In Biting the Hands that Feed Us (Island Press, 2016), food lawyer Baylen Linnekin offers a libertarian appeal for reduced food regulations.
Like many such books, Linnekin reviews a long littany of well-meaning business people whose enterprises were thwarted by silly rules and regulations that fail to serve a sound public purpose: small "salumi" makers (sort of like salami) who are told to use preservatives in their cured meats; artisinal cheese makers who are told not to use wooden boards for aging cheese; fishermen who must discard "bycatch" to comply with harvest rules; and local farmers who are prevented from selling off-size tomatoes or who suffer under the fixed costs of compliance with the FDA Food Safety Modernization Act (FSMA).
A couple features favorably distinguish this book from others in the same vein. Linnekin's appreciation for small and artisinal producers is heartfelt, in contrast with others who might use complaints about regulation implicitly to breeze over shortcomings in the current conventional industrialized food system. Linnekin's main thesis is that rules too often harm sustainable production strategies. As one might hope, Linnekin takes a completely consistent and highly critical libertarian view of "Ag Gag" laws, which risk preventing private individuals from honestly reporting how food really is produced. I could not help being pleased with Linnekin's coverage of checkoff programs, including a citation to some coverage from this blog.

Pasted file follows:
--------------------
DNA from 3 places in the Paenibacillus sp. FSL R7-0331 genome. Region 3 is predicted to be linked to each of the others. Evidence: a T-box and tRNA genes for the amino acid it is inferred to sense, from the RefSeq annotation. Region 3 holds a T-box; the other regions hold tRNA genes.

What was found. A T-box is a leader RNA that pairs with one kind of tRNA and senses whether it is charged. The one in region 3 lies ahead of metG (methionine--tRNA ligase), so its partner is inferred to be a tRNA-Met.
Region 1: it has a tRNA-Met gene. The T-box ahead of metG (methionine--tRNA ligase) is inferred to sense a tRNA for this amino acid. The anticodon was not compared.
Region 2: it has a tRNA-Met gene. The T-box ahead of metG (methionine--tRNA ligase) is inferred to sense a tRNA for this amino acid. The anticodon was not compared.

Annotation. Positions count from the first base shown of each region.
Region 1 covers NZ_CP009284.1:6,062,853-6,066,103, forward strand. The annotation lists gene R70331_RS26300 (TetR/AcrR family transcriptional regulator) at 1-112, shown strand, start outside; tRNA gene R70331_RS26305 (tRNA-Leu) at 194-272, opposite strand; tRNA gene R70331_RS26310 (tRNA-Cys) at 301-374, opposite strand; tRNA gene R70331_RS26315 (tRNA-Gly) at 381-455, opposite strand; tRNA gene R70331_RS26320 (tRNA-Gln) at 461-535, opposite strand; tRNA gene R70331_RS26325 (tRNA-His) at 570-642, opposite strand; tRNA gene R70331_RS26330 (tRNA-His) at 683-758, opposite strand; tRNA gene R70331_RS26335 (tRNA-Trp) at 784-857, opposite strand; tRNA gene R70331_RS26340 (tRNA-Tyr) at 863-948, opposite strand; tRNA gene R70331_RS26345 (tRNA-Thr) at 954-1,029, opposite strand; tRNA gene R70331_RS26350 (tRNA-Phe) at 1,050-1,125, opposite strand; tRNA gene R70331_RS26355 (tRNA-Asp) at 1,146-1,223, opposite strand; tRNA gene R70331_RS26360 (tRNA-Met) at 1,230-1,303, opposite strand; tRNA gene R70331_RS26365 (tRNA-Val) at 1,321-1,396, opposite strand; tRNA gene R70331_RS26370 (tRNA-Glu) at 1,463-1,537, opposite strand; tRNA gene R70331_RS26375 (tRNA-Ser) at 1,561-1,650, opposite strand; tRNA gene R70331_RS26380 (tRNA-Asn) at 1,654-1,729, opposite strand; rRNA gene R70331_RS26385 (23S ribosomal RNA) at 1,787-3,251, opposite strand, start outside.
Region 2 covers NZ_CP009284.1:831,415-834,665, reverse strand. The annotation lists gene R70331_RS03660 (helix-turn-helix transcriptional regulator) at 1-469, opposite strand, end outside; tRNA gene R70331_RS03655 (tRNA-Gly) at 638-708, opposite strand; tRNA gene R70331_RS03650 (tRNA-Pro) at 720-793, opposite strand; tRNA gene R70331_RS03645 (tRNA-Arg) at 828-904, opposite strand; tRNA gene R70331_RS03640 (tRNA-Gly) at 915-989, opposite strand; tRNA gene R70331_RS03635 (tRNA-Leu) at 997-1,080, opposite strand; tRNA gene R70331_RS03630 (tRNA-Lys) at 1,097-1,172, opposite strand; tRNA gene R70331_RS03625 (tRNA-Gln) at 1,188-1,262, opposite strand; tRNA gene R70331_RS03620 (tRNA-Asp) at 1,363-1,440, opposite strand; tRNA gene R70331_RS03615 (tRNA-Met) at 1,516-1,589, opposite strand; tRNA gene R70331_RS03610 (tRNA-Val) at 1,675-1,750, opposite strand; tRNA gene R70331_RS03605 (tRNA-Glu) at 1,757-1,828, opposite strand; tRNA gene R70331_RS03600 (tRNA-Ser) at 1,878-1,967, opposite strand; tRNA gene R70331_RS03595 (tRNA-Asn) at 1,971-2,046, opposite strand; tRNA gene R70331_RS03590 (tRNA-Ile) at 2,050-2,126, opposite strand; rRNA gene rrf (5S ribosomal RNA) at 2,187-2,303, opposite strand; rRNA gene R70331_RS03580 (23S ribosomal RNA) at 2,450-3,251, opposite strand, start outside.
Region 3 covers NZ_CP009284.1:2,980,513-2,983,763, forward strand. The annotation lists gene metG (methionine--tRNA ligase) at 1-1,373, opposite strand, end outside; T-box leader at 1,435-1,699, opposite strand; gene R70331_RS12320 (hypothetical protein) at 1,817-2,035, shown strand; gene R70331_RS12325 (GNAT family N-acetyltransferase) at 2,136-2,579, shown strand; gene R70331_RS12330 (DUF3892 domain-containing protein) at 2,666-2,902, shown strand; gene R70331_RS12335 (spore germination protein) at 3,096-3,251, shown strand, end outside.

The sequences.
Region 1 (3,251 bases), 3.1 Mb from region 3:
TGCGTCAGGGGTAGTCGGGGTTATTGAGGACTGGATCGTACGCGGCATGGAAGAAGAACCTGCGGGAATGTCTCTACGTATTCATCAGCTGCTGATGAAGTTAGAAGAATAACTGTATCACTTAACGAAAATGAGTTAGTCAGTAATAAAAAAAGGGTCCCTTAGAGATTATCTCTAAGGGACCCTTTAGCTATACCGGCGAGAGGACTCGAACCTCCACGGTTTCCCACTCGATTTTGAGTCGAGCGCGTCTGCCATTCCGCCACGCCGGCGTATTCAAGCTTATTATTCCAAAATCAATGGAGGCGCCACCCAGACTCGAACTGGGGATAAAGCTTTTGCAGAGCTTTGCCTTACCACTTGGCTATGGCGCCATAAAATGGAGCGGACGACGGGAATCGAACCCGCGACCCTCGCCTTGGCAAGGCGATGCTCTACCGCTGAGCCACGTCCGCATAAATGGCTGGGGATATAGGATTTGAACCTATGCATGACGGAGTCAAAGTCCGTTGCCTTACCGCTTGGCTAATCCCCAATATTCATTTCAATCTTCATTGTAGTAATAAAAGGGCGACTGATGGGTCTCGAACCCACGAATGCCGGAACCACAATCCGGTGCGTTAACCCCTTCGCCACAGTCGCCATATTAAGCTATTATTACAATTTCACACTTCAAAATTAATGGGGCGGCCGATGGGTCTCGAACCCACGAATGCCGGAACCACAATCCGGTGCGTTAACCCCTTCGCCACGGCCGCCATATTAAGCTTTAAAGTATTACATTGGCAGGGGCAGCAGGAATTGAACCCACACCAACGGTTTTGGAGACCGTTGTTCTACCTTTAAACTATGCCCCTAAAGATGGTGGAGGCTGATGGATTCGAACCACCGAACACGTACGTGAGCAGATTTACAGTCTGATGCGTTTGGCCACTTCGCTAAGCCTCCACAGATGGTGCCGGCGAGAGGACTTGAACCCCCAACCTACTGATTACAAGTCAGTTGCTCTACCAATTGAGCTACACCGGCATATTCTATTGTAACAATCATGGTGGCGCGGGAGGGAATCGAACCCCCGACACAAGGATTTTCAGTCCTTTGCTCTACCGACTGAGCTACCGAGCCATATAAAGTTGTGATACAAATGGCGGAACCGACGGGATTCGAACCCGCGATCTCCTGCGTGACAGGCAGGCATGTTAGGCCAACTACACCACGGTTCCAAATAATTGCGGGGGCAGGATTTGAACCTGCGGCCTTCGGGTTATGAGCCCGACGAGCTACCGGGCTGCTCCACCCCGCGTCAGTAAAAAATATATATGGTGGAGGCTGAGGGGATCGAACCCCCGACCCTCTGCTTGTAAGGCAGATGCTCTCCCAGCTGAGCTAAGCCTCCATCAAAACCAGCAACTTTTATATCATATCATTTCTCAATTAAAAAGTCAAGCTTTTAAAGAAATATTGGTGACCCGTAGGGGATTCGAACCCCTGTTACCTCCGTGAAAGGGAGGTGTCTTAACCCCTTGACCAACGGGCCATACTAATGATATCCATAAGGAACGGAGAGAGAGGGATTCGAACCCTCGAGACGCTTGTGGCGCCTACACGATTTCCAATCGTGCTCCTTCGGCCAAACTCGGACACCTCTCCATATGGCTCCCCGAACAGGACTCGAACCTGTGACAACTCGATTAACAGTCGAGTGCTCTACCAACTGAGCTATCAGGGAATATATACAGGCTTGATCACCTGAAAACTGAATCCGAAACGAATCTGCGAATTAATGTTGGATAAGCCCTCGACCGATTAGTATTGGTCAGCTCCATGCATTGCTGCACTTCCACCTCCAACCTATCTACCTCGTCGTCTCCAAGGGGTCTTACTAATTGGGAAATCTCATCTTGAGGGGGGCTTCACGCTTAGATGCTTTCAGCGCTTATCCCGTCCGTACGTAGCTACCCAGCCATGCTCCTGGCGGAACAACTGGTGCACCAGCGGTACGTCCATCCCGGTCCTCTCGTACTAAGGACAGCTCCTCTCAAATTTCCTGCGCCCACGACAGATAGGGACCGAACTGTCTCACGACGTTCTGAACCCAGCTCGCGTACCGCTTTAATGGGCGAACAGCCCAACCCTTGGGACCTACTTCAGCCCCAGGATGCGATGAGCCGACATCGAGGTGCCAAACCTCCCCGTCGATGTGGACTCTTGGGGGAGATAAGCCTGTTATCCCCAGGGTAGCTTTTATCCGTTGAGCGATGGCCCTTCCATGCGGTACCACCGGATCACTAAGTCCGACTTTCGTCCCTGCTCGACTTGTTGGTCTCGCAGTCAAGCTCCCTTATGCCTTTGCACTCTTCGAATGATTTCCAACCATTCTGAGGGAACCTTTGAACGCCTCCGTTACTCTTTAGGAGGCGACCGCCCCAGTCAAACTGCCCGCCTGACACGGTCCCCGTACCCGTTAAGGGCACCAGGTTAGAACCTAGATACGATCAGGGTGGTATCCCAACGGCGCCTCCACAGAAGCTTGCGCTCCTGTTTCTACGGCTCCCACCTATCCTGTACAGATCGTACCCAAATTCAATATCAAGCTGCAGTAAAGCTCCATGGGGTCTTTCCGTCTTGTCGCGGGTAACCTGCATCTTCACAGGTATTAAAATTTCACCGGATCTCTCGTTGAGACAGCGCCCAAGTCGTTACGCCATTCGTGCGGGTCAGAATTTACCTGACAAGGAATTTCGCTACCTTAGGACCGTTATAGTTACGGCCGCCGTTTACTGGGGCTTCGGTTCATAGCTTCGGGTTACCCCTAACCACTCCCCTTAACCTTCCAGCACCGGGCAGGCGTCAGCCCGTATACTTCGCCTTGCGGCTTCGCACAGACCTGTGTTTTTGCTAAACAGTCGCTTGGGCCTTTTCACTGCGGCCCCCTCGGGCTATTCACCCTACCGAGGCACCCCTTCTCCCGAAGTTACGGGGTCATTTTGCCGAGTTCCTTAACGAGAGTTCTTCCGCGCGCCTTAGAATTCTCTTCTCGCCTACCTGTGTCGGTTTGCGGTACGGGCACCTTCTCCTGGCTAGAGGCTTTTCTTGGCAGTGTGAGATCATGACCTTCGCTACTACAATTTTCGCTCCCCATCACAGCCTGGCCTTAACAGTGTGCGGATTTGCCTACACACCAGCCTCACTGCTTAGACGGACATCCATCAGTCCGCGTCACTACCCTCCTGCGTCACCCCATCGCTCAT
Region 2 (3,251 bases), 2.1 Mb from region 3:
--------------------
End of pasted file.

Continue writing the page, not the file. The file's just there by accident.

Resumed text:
In the end, though, I think Linnekin understates the genuine public interest motivation for many rules and regulations. With any proposed food safety policy, there is risk of both Type I error (prohibiting an economic action that would not in fact have caused an illness) and Type II error (failing to prevent an illness that we should have prevented). I see the struggle to get this balance right as fundamental to U.S. food safety policy. The fact that Linnekin can recount examples of regulations that failed to correctly judge a particular producer falls far short of persuading a reader of his broader point.
In his final chapter, though without using these terms, Linnekin wrestles with precisely this challenge of getting the balance of Type I and Type II correct. As I would paraphrase the argument, he feels one can distinguish the right regulatory policies by: (a) promoting sustainability, (b) enforcing standards for food safety outcomes, not food safety processes, (c) avoiding any favor for large producers over small producers, and (d) ending farm subsidies. I don't think this four-part screen is sufficient to strike the right balance. For example, deciding when to regulate outcomes and when to regulate processes is complicated. In many cases, it is far more straightforward to regulate the temperature at which food must be held than to regulate microbial counts on the product.
Overall, though I liked the book, I doubt Linnekin is right to call so broadly for regulatory retrenchment. We have endured decades now of strong attacks in the U.S. Congress on regulatory agencies, using sharp anti-government rhetoric, including many of the same libertarian themes that Linnekin highlights. Even if Linnekin does devote one chapter to regulations he does support -- which not every such author would do -- this does not suffice to give the book as a whole a full balance.